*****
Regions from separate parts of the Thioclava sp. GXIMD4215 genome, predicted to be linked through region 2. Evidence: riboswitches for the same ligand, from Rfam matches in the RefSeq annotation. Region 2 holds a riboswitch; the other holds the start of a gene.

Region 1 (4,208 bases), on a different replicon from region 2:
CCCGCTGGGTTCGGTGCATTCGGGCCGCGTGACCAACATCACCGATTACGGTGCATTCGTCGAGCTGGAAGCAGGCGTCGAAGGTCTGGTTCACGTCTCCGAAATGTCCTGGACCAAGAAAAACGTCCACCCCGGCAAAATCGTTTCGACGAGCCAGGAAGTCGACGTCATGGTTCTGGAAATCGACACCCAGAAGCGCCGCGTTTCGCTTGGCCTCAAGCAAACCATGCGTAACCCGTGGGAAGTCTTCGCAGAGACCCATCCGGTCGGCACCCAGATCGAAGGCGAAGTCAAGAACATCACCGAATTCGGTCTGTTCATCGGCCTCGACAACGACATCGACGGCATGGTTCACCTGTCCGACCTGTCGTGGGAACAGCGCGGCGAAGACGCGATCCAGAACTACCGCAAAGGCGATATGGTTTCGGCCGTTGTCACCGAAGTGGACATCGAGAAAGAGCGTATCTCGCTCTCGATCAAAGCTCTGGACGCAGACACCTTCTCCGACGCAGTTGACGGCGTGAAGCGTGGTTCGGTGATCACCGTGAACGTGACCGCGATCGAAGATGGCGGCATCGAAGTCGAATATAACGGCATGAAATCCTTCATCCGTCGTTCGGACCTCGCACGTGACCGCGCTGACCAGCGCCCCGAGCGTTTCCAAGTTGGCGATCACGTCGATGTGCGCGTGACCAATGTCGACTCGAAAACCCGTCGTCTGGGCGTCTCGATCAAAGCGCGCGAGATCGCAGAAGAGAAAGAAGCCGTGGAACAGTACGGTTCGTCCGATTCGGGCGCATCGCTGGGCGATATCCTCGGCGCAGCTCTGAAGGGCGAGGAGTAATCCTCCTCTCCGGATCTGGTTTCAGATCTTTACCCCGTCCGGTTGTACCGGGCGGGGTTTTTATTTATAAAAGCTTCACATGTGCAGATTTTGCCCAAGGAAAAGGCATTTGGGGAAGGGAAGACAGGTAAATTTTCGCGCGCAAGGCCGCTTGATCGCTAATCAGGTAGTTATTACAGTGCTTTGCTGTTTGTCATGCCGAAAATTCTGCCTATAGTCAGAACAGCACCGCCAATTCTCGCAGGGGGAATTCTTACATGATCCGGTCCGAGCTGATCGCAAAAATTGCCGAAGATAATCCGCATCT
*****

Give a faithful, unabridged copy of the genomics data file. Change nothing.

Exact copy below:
Regions from separate parts of the Thioclava sp. GXIMD4215 genome, predicted to be linked through region 2. Evidence: riboswitches for the same ligand, from Rfam matches in the RefSeq annotation. Region 2 holds a riboswitch; the other holds the start of a gene.

Region 1 (4,208 bases), on a different replicon from region 2:
CCCGCTGGGTTCGGTGCATTCGGGCCGCGTGACCAACATCACCGATTACGGTGCATTCGTCGAGCTGGAAGCAGGCGTCGAAGGTCTGGTTCACGTCTCCGAAATGTCCTGGACCAAGAAAAACGTCCACCCCGGCAAAATCGTTTCGACGAGCCAGGAAGTCGACGTCATGGTTCTGGAAATCGACACCCAGAAGCGCCGCGTTTCGCTTGGCCTCAAGCAAACCATGCGTAACCCGTGGGAAGTCTTCGCAGAGACCCATCCGGTCGGCACCCAGATCGAAGGCGAAGTCAAGAACATCACCGAATTCGGTCTGTTCATCGGCCTCGACAACGACATCGACGGCATGGTTCACCTGTCCGACCTGTCGTGGGAACAGCGCGGCGAAGACGCGATCCAGAACTACCGCAAAGGCGATATGGTTTCGGCCGTTGTCACCGAAGTGGACATCGAGAAAGAGCGTATCTCGCTCTCGATCAAAGCTCTGGACGCAGACACCTTCTCCGACGCAGTTGACGGCGTGAAGCGTGGTTCGGTGATCACCGTGAACGTGACCGCGATCGAAGATGGCGGCATCGAAGTCGAATATAACGGCATGAAATCCTTCATCCGTCGTTCGGACCTCGCACGTGACCGCGCTGACCAGCGCCCCGAGCGTTTCCAAGTTGGCGATCACGTCGATGTGCGCGTGACCAATGTCGACTCGAAAACCCGTCGTCTGGGCGTCTCGATCAAAGCGCGCGAGATCGCAGAAGAGAAAGAAGCCGTGGAACAGTACGGTTCGTCCGATTCGGGCGCATCGCTGGGCGATATCCTCGGCGCAGCTCTGAAGGGCGAGGAGTAATCCTCCTCTCCGGATCTGGTTTCAGATCTTTACCCCGTCCGGTTGTACCGGGCGGGGTTTTTATTTATAAAAGCTTCACATGTGCAGATTTTGCCCAAGGAAAAGGCATTTGGGGAAGGGAAGACAGGTAAATTTTCGCGCGCAAGGCCGCTTGATCGCTAATCAGGTAGTTATTACAGTGCTTTGCTGTTTGTCATGCCGAAAATTCTGCCTATAGTCAGAACAGCACCGCCAATTCTCGCAGGGGGAATTCTTACATGATCCGGTCCGAGCTGATCGCAAAAATTGCCGAAGATAATCCGCATCT